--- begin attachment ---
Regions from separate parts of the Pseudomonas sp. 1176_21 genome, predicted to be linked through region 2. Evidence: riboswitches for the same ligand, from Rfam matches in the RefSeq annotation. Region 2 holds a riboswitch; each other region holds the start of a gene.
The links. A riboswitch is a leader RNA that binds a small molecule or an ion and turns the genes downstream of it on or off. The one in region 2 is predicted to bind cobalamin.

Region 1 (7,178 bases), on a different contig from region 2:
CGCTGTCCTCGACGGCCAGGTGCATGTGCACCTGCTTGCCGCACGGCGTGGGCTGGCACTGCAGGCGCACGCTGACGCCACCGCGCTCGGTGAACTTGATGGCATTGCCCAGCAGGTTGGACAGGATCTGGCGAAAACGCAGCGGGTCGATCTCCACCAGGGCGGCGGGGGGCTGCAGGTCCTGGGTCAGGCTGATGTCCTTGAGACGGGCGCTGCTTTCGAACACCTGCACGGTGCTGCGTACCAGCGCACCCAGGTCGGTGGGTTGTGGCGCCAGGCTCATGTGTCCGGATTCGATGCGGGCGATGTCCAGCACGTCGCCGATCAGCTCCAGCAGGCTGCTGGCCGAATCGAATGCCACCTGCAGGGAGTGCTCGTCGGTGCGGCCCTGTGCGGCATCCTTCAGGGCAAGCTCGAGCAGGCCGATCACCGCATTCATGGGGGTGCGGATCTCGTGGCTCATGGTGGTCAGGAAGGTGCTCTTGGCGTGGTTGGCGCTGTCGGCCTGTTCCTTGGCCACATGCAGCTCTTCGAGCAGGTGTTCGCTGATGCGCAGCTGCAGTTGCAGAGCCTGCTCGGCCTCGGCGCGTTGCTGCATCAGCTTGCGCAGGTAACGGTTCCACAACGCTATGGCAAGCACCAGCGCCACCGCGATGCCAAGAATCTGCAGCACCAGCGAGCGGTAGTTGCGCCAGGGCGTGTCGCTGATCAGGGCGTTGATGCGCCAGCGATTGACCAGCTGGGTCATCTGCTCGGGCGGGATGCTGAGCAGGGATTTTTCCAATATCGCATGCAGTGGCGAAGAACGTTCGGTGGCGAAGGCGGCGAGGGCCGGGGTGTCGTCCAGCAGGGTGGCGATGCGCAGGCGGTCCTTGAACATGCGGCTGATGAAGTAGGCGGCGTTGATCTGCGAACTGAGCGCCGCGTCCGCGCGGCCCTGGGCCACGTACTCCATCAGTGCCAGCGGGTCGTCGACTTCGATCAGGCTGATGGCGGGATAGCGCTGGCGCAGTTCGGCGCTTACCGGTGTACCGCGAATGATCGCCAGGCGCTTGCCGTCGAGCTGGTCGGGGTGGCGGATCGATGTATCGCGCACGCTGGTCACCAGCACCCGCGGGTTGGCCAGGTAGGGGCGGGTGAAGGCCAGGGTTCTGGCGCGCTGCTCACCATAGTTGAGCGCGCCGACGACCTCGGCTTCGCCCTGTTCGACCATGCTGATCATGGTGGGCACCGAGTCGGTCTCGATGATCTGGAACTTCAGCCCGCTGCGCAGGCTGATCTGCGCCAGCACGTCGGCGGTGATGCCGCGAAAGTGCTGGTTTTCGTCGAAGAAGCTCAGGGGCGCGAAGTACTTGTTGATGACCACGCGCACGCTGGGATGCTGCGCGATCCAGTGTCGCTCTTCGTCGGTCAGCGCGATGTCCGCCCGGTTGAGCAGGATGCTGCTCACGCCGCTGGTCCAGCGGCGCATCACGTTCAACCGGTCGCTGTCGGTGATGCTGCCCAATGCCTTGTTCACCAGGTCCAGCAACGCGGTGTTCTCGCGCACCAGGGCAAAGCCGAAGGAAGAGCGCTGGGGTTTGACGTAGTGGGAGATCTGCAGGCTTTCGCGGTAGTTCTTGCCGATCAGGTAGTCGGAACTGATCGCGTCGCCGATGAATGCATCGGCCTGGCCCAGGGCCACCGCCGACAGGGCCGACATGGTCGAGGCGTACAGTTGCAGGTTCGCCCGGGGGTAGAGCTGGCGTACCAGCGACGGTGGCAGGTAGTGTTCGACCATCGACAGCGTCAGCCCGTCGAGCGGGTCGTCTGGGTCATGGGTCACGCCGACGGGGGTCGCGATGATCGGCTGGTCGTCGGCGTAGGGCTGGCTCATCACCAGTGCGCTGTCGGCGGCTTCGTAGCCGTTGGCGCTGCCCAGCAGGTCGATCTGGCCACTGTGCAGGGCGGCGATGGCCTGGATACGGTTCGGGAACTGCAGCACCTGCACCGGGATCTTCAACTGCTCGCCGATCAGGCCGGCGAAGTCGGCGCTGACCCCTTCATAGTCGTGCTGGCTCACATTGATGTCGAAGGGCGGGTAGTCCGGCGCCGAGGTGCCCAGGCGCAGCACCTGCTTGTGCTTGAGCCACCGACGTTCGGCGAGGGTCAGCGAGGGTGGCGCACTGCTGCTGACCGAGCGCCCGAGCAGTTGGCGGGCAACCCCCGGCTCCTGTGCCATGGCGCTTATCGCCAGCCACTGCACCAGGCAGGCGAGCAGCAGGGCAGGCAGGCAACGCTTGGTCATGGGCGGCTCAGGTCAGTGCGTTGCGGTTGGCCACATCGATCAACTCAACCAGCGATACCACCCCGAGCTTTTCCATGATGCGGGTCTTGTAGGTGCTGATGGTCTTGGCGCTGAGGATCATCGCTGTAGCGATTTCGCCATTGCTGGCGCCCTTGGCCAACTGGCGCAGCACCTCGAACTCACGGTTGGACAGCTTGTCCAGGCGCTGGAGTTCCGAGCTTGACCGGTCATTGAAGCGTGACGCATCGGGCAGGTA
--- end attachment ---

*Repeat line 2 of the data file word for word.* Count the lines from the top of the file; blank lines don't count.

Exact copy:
The links. A riboswitch is a leader RNA that binds a small molecule or an ion and turns the genes downstream of it on or off. The one in region 2 is predicted to bind cobalamin.